Gaining the dreaded "freshman 15" wouldn't bother Notre Dame's Eric Atkins at all. In fact, he'd welcome it.
Atkins would love to begin his college career 15 pounds heavier than his playing weight as a senior at Mount St. Joseph High School in Baltimore. If only Atkins, a 6-foot-1 guard, could gain weight as easily as the typical college freshman.
He's eating as much as possible and consuming a couple of protein shakes each day in an attempt to get his lean frame ready for the physical grind of Big East basketball. Consider it his version of the Atkins diet.
All that effort helped Atkins increase his weight from 165 to 175, but he wants to get to 180 by the start of the season.
"It's pretty tough for me to gain weight," Atkins acknowledged. "I think it's just because of my metabolism. I'm trying the best I can."
Atkins will have to grow in a hurry. The No. 66 prospect in the incoming freshman class, Atkins likely will step right into a major role as the Irish attempt to replace departed point guard Tory Jackson. Notre Dame coach Mike Brey has called Jackson the best leader he had been around in 25 years of coaching.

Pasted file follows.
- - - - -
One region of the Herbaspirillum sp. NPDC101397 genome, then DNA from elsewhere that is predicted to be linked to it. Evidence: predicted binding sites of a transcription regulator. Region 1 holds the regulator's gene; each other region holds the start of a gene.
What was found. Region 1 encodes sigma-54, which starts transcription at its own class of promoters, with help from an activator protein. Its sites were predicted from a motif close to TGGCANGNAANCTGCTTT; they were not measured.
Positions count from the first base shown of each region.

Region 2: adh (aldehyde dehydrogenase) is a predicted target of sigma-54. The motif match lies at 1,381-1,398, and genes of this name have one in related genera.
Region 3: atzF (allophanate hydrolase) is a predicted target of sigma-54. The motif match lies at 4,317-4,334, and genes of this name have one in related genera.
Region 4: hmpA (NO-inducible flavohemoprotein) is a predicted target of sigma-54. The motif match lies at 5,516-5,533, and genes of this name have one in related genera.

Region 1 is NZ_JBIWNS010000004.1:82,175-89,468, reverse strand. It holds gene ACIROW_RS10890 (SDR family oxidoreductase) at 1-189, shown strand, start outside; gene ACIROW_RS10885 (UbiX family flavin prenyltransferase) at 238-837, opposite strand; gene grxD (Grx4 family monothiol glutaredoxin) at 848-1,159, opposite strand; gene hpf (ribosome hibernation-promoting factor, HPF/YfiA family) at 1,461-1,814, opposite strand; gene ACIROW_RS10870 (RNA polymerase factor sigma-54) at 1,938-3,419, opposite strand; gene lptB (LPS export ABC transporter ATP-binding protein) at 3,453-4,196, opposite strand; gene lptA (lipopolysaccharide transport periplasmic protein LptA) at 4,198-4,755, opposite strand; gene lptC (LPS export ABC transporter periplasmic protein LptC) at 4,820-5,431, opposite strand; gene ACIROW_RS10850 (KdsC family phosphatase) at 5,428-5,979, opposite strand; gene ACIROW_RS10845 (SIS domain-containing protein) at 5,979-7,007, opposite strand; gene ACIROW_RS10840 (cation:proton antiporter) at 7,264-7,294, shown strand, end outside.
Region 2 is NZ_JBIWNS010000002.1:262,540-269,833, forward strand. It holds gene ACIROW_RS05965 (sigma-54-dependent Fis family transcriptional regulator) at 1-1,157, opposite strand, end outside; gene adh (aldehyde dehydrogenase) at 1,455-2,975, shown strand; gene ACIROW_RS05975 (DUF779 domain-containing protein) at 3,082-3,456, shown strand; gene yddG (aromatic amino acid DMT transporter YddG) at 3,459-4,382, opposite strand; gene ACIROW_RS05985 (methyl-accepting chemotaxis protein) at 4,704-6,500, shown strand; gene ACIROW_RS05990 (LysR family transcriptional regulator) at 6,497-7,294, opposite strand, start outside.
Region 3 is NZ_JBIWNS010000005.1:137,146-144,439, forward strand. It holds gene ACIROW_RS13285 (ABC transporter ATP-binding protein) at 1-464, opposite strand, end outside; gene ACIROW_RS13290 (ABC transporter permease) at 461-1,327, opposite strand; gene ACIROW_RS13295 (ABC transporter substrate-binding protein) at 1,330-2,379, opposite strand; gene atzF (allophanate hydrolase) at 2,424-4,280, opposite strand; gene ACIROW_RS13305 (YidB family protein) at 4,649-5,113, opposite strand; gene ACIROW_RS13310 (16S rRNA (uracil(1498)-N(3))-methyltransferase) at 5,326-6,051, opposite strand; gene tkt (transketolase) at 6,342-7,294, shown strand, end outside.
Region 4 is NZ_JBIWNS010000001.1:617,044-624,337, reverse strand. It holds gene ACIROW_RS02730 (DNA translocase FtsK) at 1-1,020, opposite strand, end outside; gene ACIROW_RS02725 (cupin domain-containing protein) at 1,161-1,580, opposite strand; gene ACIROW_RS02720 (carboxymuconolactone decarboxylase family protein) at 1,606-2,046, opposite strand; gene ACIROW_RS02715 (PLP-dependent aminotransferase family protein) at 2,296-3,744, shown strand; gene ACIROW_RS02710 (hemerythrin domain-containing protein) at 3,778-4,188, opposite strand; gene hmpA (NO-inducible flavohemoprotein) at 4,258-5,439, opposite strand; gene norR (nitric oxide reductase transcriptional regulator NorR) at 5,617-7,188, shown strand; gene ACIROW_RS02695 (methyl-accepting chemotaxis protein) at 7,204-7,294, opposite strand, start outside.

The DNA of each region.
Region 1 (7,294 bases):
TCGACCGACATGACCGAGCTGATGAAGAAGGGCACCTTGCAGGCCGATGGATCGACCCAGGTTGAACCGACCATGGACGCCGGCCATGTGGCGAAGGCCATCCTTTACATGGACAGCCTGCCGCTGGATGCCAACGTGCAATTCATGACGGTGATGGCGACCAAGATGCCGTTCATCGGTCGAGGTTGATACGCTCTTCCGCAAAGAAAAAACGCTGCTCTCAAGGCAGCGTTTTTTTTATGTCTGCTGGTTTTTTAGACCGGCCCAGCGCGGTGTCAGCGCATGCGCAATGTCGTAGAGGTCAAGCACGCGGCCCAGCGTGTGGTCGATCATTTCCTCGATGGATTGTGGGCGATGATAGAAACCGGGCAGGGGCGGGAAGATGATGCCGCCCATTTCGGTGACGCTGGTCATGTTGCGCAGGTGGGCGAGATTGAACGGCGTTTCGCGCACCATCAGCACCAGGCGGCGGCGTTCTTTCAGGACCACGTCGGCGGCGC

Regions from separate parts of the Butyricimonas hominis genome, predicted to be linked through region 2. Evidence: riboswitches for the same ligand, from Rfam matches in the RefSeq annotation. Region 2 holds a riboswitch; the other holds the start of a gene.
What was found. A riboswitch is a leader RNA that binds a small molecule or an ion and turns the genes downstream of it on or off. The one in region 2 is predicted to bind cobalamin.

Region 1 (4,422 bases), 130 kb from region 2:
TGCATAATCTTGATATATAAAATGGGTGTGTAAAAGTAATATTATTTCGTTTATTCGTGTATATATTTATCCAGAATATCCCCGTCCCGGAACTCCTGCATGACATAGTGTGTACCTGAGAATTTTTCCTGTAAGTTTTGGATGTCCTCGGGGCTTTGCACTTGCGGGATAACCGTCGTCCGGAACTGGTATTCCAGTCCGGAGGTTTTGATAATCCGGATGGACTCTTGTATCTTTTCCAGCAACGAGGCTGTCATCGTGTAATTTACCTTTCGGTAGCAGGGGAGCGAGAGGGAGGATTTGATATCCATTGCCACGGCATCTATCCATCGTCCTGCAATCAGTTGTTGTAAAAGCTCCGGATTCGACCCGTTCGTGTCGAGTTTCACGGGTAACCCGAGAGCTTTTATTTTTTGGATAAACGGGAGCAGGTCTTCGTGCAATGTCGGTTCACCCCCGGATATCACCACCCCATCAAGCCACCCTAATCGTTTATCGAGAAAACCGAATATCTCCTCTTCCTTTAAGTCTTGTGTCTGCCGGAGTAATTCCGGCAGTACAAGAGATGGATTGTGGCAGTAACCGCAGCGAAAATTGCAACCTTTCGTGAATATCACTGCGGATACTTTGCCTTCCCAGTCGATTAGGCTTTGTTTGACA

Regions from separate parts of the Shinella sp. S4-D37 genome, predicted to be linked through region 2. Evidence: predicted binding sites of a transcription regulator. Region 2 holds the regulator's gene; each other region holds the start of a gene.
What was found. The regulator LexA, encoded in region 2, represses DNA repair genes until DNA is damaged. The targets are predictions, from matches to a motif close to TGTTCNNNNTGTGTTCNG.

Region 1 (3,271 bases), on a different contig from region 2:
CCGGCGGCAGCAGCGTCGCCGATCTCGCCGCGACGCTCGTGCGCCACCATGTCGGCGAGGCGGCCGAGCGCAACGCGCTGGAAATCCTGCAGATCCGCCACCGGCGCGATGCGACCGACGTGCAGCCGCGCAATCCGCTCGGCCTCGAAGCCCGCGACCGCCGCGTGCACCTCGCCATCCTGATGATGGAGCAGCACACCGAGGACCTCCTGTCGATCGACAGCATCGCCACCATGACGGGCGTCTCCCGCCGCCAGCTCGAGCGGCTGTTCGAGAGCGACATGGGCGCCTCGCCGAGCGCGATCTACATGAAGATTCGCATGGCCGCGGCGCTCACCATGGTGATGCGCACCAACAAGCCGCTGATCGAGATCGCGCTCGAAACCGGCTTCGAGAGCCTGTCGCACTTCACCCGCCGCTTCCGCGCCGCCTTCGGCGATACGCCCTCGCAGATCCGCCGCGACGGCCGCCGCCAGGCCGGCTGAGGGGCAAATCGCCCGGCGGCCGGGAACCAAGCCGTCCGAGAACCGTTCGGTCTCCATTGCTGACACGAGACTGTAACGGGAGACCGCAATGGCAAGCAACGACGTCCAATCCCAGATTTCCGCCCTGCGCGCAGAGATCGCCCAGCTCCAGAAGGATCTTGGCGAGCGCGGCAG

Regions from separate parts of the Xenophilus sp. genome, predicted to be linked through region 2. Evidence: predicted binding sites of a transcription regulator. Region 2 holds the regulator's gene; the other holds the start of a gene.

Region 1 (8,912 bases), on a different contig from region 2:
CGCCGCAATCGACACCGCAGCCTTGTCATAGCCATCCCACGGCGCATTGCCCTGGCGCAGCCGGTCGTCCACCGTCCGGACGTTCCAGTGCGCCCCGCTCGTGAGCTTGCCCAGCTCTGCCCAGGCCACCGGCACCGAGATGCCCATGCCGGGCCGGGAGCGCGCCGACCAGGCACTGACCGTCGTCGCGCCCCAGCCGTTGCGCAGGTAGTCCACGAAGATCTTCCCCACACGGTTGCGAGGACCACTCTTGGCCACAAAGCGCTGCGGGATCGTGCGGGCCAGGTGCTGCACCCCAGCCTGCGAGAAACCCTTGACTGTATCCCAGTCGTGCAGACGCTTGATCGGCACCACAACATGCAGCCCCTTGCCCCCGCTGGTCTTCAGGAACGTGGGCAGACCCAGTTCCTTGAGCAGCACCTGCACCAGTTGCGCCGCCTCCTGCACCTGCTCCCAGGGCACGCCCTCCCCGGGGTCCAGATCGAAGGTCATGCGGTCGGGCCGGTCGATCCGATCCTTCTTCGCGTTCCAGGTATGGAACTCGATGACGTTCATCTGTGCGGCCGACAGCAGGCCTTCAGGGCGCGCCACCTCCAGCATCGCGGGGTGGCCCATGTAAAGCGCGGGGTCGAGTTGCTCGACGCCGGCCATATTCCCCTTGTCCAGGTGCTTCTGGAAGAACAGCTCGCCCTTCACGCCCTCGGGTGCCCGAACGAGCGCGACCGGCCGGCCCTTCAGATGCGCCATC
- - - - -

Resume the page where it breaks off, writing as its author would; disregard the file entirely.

The Irish return senior Ben Hansbrough and sophomore Joey Brooks, natural shooting guards who also can play the point. But Atkins is the only pure point guard on Notre Dame's roster.
Brey has a history of starting true freshman point guards. Jackson and former Irish star Chris Thomas each played right away and ended their careers as four-year starters. Atkins could join that fraternity.
"We really have to look at Eric early," Brey said at the end of the 2009-10 season. "That's one of the reasons he decided [to come to Notre Dame]. He knew the timing was right. Certainly Ben can handle the ball for us. Joey Brooks is a good young guard who's gotten better in practice all the time. And then we've got two other guards coming in -- [Jerian] Grant and [Alex] Dragicevich -- who also have ballhandling skills. But Eric Atkins is a true point guard, so I feel we have to get him stronger and ready.